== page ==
The blues were at their most popular during the 1920’s, but their message is one that is still extremely relevant. Women choose their own identity, and must be given the right to do so. Although those singers who first produced this message are no longer around today, there are others whose voice is just as strong and who strive to carry on the message of women’s independence today.

 

[1] “Thomas Jefferson and Sally Hemings: A Brief Account”, Monticello. http://www.monticello.org/site/plantation-and-slavery/thomas-jefferson-and-sally-hemings-brief-account.

[2] Davis, Angela Y. Blues Legacies and Black Feminism: Gertrude “Ma” Rainey, Bessie Smith, and Billie Hoilday. New York: Vintage Books, 1999.

[3] Ibid. 

8 thoughts on “Songs of Choice

  1. The message that the blues women were portraying is still relevant today. While reading this post I kept on thinking of the artist “Lady Gaga” who has been adamantly campaigning for equal rights for the LGBT community through both her music and through her pop cultures persona. It’s important for young people to have role-models that are not the cookie cutter version of “perfect” in our society. Gaga and others personify the confidence that the blues women originated: to be true to who you are no matter what the cost.

  2. The women who sang the blues, Bessie Smith, Billie Holiday, Gertrude “Ma” Rainey, can easily be confused with women who pined for men who abused them, and then left them. However, singing about “sexual love” in the 1920s was a form of empowerment, their way of standing up to the men who had mistreated them. Today, singers such as Adele personify this form of empowerment through song. Her songs, “Rolling in the Deep” and “Set Fire to the Rain” are reminiscent of the Blues, singing of failed relationships, but turning them into powerful songs that show her strength. These songs show how women were able to rise above their pain and show their independence both in the 1920s, as well as today.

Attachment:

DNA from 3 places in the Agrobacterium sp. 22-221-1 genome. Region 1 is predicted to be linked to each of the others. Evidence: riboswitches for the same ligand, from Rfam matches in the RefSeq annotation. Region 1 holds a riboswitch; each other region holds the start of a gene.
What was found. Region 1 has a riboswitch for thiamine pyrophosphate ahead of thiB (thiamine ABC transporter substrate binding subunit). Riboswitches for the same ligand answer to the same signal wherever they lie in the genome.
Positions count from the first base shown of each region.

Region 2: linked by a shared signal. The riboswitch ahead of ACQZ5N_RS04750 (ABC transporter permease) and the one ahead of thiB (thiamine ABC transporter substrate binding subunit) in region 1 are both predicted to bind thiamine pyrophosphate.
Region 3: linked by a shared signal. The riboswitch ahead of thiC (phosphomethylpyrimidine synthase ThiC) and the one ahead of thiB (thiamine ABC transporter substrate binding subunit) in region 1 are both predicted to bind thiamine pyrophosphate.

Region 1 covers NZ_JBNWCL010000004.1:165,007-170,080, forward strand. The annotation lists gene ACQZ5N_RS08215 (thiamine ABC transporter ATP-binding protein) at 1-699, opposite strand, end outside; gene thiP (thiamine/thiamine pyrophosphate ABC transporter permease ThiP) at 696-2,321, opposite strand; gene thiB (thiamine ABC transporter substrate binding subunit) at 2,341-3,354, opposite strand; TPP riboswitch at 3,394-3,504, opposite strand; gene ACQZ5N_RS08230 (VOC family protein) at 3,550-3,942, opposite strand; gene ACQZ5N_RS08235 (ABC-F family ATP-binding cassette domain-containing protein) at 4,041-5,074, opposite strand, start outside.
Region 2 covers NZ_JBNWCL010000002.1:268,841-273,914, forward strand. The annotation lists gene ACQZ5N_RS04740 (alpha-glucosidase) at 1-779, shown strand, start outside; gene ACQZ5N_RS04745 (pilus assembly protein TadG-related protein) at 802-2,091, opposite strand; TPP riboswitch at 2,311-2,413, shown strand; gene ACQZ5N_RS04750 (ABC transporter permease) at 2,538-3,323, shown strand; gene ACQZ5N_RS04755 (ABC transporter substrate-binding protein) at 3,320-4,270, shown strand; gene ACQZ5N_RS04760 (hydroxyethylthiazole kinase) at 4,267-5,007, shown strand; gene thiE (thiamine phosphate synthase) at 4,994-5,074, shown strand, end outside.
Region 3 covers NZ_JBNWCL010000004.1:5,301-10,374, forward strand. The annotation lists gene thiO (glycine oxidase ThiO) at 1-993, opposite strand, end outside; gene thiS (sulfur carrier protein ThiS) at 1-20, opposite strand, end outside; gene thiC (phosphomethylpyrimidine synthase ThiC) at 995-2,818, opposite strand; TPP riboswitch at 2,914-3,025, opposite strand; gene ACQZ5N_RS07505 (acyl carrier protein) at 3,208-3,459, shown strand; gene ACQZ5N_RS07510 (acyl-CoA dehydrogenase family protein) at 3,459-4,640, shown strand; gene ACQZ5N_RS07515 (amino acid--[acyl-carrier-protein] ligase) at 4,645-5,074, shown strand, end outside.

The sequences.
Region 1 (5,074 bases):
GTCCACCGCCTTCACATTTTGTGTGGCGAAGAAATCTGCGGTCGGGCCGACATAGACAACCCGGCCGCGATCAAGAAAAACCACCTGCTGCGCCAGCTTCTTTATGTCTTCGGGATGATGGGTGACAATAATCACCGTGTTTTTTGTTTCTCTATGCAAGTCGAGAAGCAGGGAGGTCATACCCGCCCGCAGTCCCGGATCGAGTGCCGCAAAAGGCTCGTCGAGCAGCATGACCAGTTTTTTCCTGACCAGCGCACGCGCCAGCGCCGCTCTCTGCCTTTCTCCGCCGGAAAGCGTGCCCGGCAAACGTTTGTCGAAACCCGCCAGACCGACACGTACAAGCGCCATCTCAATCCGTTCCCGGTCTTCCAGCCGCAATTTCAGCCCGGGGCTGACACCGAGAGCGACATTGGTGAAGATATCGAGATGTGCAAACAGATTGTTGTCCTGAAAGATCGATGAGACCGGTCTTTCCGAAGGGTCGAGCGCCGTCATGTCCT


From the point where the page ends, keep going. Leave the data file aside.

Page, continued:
3. While I don’t intend to make a list of empowered women musicians, I can’t help but agree with Tori and Cate. I find the most true testament of the blues spirit to come from strong African American women like Beyonce. Sexy and a smart business man, I know Billie Holiday would give her a high five. While there are a few great example of powerful, positive women, I must play devil’s advocate in wondering if all of this makes up for all the negative images our culture as a whole bring to women through advertising, movies and the like. I can only hope these women are making a dent.